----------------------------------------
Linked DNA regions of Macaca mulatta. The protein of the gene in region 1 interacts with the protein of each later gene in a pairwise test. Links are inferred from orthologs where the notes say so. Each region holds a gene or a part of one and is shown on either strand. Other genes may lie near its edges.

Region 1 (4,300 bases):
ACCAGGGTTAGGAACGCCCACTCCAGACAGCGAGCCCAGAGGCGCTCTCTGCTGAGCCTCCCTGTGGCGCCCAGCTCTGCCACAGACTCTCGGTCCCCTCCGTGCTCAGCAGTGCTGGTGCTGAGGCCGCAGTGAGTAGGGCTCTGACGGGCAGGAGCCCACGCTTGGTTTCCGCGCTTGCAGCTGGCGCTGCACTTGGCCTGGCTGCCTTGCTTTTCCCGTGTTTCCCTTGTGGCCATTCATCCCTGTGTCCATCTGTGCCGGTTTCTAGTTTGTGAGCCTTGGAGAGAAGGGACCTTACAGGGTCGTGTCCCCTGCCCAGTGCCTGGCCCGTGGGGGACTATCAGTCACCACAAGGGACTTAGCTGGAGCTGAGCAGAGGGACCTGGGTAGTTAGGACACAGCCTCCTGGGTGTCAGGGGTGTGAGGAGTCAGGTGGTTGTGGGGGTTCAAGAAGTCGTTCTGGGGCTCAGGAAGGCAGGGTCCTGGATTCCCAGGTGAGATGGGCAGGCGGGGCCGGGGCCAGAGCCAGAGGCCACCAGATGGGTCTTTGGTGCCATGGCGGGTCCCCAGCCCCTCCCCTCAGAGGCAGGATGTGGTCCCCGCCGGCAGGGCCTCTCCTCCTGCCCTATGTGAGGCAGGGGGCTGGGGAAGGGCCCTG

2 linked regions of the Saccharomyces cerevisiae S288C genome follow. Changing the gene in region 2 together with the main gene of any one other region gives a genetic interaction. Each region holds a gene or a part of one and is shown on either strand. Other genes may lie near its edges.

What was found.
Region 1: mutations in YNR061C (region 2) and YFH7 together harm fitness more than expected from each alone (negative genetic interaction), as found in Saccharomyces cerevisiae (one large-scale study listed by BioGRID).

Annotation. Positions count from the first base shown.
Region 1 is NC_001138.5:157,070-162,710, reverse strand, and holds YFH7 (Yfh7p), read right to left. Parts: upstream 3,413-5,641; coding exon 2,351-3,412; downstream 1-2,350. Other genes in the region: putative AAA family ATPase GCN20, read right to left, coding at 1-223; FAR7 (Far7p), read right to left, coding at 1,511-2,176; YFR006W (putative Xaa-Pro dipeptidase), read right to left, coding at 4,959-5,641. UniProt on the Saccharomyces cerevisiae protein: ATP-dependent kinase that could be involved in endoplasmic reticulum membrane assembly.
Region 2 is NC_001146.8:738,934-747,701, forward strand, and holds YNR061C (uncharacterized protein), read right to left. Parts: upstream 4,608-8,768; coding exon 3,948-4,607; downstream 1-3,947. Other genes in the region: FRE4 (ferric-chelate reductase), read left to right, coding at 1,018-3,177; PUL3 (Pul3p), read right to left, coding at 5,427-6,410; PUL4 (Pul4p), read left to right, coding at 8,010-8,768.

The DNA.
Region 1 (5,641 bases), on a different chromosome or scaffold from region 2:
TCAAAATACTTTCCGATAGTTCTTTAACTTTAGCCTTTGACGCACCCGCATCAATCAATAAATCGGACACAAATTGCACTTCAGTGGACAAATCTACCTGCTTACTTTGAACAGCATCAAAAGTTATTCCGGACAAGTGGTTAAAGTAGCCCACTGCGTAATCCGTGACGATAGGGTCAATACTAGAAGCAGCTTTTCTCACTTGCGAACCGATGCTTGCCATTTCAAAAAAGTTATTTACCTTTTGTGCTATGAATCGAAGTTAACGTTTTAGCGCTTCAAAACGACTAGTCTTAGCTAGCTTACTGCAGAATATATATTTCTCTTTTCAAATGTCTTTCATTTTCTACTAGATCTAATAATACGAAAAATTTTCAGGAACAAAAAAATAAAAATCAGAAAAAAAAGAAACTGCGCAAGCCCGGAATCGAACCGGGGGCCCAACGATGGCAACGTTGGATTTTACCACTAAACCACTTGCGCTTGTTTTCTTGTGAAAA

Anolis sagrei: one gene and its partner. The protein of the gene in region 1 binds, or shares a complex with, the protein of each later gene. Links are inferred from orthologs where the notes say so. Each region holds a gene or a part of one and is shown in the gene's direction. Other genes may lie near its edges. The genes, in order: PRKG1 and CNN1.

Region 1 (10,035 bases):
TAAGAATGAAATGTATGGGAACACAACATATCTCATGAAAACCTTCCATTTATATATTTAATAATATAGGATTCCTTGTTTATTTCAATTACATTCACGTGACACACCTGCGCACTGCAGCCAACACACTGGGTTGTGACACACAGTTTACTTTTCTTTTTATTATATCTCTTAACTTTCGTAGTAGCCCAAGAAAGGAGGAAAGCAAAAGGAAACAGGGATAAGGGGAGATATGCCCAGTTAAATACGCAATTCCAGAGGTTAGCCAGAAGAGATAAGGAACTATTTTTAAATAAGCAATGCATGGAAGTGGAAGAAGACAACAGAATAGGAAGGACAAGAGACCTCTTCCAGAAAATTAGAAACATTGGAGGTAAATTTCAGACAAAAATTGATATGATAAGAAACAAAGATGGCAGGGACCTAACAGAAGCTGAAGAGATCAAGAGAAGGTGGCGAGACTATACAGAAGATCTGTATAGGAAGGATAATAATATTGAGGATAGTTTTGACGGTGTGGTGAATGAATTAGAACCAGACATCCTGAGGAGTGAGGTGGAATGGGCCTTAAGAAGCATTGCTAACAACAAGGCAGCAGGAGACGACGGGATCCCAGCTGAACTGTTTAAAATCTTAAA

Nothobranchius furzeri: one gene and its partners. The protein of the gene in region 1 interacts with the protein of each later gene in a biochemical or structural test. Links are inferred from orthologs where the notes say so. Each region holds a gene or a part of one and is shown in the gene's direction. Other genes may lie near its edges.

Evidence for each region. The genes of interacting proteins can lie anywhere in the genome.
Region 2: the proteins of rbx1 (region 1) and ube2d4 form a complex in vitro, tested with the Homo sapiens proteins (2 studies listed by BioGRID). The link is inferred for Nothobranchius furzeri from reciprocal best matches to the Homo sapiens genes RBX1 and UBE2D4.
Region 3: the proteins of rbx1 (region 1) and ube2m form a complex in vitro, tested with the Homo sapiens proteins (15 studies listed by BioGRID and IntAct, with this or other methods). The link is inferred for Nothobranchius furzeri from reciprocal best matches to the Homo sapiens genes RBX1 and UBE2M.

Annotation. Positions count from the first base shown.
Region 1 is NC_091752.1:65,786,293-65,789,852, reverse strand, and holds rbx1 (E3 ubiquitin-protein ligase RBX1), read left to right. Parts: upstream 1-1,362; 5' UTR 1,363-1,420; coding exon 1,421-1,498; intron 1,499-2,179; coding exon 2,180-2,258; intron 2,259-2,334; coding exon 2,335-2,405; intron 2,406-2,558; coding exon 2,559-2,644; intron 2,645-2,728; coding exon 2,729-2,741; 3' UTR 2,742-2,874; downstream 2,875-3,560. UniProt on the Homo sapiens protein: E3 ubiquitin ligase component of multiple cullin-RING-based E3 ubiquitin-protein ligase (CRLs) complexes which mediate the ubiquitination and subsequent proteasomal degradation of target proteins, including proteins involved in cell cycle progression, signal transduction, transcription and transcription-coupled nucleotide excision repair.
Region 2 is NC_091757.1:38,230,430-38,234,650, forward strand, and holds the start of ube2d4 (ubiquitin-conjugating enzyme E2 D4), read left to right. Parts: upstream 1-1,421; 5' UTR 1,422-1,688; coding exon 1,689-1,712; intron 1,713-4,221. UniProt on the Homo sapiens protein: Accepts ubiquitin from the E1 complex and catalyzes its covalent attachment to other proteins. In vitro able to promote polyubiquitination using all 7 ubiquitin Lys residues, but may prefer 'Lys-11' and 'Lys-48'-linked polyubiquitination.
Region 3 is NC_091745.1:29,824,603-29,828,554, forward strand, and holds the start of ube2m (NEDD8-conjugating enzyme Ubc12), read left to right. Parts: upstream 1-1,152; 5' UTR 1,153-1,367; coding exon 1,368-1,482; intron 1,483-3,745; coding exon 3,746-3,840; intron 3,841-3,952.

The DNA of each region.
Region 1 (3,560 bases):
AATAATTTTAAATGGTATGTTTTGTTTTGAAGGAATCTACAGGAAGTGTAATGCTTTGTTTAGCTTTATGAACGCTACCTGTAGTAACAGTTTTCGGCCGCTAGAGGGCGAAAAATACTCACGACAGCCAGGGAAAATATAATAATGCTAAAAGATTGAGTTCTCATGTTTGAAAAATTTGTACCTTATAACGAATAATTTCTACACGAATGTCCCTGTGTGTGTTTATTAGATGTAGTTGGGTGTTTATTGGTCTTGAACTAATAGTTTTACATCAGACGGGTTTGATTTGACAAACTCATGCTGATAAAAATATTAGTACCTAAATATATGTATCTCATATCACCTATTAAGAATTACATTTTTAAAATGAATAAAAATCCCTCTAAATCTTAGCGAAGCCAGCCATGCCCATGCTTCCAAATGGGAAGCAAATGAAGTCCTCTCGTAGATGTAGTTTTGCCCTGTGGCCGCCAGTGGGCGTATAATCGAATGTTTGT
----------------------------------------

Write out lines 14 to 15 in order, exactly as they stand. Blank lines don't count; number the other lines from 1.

Region 1 (10,035 bases):
TAAGAATGAAATGTATGGGAACACAACATATCTCATGAAAACCTTCCATTTATATATTTAATAATATAGGATTCCTTGTTTATTTCAATTACATTCACGTGACACACCTGCGCACTGCAGCCAACACACTGGGTTGTGACACACAGTTTACTTTTCTTTTTATTATATCTCTTAACTTTCGTAGTAGCCCAAGAAAGGAGGAAAGCAAAAGGAAACAGGGATAAGGGGAGATATGCCCAGTTAAATACGCAATTCCAGAGGTTAGCCAGAAGAGATAAGGAACTATTTTTAAATAAGCAATGCATGGAAGTGGAAGAAGACAACAGAATAGGAAGGACAAGAGACCTCTTCCAGAAAATTAGAAACATTGGAGGTAAATTTCAGACAAAAATTGATATGATAAGAAACAAAGATGGCAGGGACCTAACAGAAGCTGAAGAGATCAAGAGAAGGTGGCGAGACTATACAGAAGATCTGTATAGGAAGGATAATAATATTGAGGATAGTTTTGACGGTGTGGTGAATGAATTAGAACCAGACATCCTGAGGAGTGAGGTGGAATGGGCCTTAAGAAGCATTGCTAACAACAAGGCAGCAGGAGACGACGGGATCCCAGCTGAACTGTTTAAAATCTTAAA